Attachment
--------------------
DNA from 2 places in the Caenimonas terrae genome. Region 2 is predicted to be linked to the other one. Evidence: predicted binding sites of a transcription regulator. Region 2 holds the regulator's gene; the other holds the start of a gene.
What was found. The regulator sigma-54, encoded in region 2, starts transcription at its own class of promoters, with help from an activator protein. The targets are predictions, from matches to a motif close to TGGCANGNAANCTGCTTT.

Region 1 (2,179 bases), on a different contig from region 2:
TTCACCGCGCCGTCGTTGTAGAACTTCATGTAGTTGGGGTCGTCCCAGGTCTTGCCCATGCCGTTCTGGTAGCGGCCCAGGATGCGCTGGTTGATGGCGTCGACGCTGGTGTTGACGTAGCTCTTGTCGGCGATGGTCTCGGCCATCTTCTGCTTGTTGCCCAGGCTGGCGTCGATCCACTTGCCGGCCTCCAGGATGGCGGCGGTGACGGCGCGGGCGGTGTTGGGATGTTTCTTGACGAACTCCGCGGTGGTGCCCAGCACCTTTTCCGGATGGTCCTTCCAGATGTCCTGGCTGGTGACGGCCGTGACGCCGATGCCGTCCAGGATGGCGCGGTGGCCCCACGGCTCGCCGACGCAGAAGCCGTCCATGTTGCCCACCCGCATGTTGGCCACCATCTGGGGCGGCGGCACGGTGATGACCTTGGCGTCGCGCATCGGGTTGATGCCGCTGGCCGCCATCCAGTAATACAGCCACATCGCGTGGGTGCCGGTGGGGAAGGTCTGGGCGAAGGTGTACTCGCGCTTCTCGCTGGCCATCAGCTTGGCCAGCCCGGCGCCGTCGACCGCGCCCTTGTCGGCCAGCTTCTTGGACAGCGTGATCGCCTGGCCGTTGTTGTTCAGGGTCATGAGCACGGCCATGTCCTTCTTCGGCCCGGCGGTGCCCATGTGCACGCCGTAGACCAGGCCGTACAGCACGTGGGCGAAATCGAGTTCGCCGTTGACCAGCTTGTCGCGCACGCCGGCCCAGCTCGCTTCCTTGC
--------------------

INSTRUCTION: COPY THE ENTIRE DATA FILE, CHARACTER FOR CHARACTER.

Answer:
DNA from 2 places in the Caenimonas terrae genome. Region 2 is predicted to be linked to the other one. Evidence: predicted binding sites of a transcription regulator. Region 2 holds the regulator's gene; the other holds the start of a gene.
What was found. The regulator sigma-54, encoded in region 2, starts transcription at its own class of promoters, with help from an activator protein. The targets are predictions, from matches to a motif close to TGGCANGNAANCTGCTTT.

Region 1 (2,179 bases), on a different contig from region 2:
TTCACCGCGCCGTCGTTGTAGAACTTCATGTAGTTGGGGTCGTCCCAGGTCTTGCCCATGCCGTTCTGGTAGCGGCCCAGGATGCGCTGGTTGATGGCGTCGACGCTGGTGTTGACGTAGCTCTTGTCGGCGATGGTCTCGGCCATCTTCTGCTTGTTGCCCAGGCTGGCGTCGATCCACTTGCCGGCCTCCAGGATGGCGGCGGTGACGGCGCGGGCGGTGTTGGGATGTTTCTTGACGAACTCCGCGGTGGTGCCCAGCACCTTTTCCGGATGGTCCTTCCAGATGTCCTGGCTGGTGACGGCCGTGACGCCGATGCCGTCCAGGATGGCGCGGTGGCCCCACGGCTCGCCGACGCAGAAGCCGTCCATGTTGCCCACCCGCATGTTGGCCACCATCTGGGGCGGCGGCACGGTGATGACCTTGGCGTCGCGCATCGGGTTGATGCCGCTGGCCGCCATCCAGTAATACAGCCACATCGCGTGGGTGCCGGTGGGGAAGGTCTGGGCGAAGGTGTACTCGCGCTTCTCGCTGGCCATCAGCTTGGCCAGCCCGGCGCCGTCGACCGCGCCCTTGTCGGCCAGCTTCTTGGACAGCGTGATCGCCTGGCCGTTGTTGTTCAGGGTCATGAGCACGGCCATGTCCTTCTTCGGCCCGGCGGTGCCCATGTGCACGCCGTAGACCAGGCCGTACAGCACGTGGGCGAAATCGAGTTCGCCGTTGACCAGCTTGTCGCGCACGCCGGCCCAGCTCGCTTCCTTGC